While a great pitch and the right expertise can definitely make a producer sit up and notice you, the reality is that your chances of sitting next to the undisputed queen of daytime TV or any of the other big-time TV hosts-"in the good chairs," as Harrow puts it-are fairly low. After all, everyone wants to be on the national shows, but few are called. However, you can improve your odds of being one of those few by putting together a body of broadcast work on local TV first.
"You wouldn't consider trying to get booked on Broadway before you starred in a dozen or more hometown plays, would you?" Harrow asks rhetorically. "So get plenty of practice on your local news and talk shows. This will give you a chance to fine-tune your sound bites so you won't be shocked by the speed of national TV."
Pitch your ideas to the local media the same way you would to national TV. Then, once you get those coveted appearances on tape, you should have duplicates made of the ones that can be sent to the "biggies." You'll also want to put streaming video of your appearances on your Web site (a Web site is a necessity-establish one immediately if you don't already have one) so you can send a link to producers you're querying. This allows them to see exactly how you come across on the small screen.
Doug Flynn, 37, of Flynn Zito Capital Management, a million-dollar Garden City, New York, financial planning firm, has done this to his advantage. The personal finance expert is a frequent CNNfn guest who not only has recent streaming video on his Web site, but also has links to the Web sites of publications that have run articles about him. Building this type of "broadcast portfolio" makes you look more professional and seasoned to producers who want to be sure they can rely on you to be an animated, intelligent and polished guest in front of the cameras.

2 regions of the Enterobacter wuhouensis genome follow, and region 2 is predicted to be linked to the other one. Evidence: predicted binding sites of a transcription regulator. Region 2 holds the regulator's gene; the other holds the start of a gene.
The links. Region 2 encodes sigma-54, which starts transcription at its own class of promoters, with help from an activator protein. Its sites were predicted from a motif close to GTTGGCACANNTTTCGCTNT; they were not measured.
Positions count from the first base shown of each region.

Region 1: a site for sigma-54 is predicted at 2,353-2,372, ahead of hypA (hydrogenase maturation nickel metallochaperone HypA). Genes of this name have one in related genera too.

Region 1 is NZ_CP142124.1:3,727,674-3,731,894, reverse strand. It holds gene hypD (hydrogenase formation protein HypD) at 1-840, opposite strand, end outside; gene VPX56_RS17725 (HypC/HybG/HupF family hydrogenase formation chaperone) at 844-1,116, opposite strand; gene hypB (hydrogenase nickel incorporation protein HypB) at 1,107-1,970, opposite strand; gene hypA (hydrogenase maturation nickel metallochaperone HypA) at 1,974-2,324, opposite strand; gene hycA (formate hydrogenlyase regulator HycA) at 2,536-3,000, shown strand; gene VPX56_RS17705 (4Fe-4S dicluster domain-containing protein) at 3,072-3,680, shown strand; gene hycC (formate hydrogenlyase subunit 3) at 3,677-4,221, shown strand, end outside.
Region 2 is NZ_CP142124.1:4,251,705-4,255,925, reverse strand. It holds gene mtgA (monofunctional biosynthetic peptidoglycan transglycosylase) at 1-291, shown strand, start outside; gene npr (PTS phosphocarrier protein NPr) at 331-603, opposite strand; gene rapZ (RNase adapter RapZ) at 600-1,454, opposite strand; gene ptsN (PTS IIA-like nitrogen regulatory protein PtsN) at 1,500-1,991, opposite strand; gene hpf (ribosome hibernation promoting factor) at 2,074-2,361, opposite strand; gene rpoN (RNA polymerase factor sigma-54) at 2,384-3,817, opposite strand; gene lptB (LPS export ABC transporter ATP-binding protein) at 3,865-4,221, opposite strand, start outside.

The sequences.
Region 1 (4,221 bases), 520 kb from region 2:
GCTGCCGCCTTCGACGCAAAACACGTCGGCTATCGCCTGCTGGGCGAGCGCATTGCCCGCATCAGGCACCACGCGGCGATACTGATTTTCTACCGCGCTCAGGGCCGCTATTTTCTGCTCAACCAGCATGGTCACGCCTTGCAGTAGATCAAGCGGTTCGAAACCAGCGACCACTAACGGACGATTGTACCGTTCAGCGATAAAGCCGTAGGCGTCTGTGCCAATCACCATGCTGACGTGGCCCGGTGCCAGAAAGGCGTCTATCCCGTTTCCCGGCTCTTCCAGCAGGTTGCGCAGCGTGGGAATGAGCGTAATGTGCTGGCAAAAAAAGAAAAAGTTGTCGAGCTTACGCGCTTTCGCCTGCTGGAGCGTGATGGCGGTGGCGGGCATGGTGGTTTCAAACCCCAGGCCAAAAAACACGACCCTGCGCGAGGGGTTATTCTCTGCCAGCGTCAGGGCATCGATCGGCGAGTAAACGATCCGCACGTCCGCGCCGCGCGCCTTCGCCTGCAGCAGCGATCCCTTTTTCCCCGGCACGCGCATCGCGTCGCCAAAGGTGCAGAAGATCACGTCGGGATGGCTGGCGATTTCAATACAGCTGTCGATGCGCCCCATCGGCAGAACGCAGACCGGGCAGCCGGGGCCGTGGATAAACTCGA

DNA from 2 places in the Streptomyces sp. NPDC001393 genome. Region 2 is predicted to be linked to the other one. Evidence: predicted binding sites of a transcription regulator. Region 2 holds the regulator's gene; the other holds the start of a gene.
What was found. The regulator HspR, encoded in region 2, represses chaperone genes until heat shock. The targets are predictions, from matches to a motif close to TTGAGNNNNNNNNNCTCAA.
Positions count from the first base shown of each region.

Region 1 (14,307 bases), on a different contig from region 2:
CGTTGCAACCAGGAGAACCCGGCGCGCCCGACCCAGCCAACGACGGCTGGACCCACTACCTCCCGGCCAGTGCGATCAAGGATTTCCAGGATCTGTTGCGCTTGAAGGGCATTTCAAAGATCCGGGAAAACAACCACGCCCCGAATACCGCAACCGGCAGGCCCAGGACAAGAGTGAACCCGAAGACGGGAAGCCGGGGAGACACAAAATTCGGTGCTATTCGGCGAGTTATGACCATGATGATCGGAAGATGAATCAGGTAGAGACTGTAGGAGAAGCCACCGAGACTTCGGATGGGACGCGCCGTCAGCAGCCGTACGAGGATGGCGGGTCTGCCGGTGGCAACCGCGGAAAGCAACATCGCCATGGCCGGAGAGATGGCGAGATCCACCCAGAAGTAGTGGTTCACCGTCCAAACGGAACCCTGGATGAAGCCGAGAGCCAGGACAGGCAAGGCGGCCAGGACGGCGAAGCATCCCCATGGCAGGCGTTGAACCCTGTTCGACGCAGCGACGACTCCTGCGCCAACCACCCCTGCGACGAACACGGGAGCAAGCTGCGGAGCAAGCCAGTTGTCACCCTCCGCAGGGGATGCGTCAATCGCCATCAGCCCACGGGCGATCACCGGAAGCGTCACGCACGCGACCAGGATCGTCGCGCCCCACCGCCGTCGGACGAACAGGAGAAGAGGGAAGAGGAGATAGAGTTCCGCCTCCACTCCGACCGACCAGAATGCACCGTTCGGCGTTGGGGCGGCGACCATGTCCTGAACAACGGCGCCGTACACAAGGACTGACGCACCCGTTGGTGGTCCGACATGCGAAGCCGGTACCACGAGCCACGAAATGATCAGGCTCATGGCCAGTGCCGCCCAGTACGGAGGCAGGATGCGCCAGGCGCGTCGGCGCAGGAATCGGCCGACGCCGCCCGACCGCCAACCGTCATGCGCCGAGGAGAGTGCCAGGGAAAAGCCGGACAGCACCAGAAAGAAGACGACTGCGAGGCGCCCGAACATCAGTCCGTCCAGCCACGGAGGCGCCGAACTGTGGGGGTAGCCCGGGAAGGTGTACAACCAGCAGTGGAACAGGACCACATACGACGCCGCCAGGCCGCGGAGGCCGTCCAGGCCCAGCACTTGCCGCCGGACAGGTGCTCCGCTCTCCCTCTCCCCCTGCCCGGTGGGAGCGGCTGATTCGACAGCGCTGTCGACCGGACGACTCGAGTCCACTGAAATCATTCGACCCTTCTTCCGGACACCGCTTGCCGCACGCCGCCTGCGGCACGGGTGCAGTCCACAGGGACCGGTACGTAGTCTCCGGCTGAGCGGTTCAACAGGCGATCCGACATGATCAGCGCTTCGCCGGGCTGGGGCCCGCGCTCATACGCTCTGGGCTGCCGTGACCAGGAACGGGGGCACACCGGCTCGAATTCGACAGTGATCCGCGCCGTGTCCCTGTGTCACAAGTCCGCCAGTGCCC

Incidentally, sometimes a local TV spot can lead to national exposure. Rebecca Steven, 42, owner of The Chocolate Fountain in Wichita, Kansas-a $2 million distributor of stainless steel centerpieces used at weddings for dipping fruit and other goodies-was featured on several local TV stations and in many publications following an appearance last November at the International Hotel/Motel & Restaurant Show in New York City. When USA Today published a small story about the fountain with a photograph on the cover of its "Life" section, a producer at Good Morning America called Steven to come in for an on-air segment. As a result of that segment, one of her fountains was featured on the local network affiliate to coincide with Trista & Ryan's Wedding, which aired last fall.
Says Steven, "Months later, I'm still getting calls from people saying they saw the Good Morning America segment."
4. How to Handle Your "15 Minutes of Fame"
It goes without saying that your whole reason for getting on TV is to promote yourself and your business. But the best guests let the host do the work for them. For example, Harrow says that practicing "egolessness" when on Oprah can reap huge benefits. "If Oprah [Winfrey] loves you and spouts your word as the bible of your industry...you've got it made," she says.
Other hosts will do the same if you give them the opportunity. And if by chance the interview starts to go astray, there's a foolproof way to direct it back to your main message. "A simple transition or bridge you can use in any circumstance is 'I don't know about that, but what I do know is....' This one sentence can be a lifesaver," says Harrow.
No matter what you do know, somewhere there's a TV show that might be interested in hearing you talk about it. So set your sights high, and let your imagination go, because with the right packaging, preparation and delivery, you could be the next Dr. Phil.
Eileen Figure Sandlin is an award-winning freelance writer and author who writes on a wide range of business topics.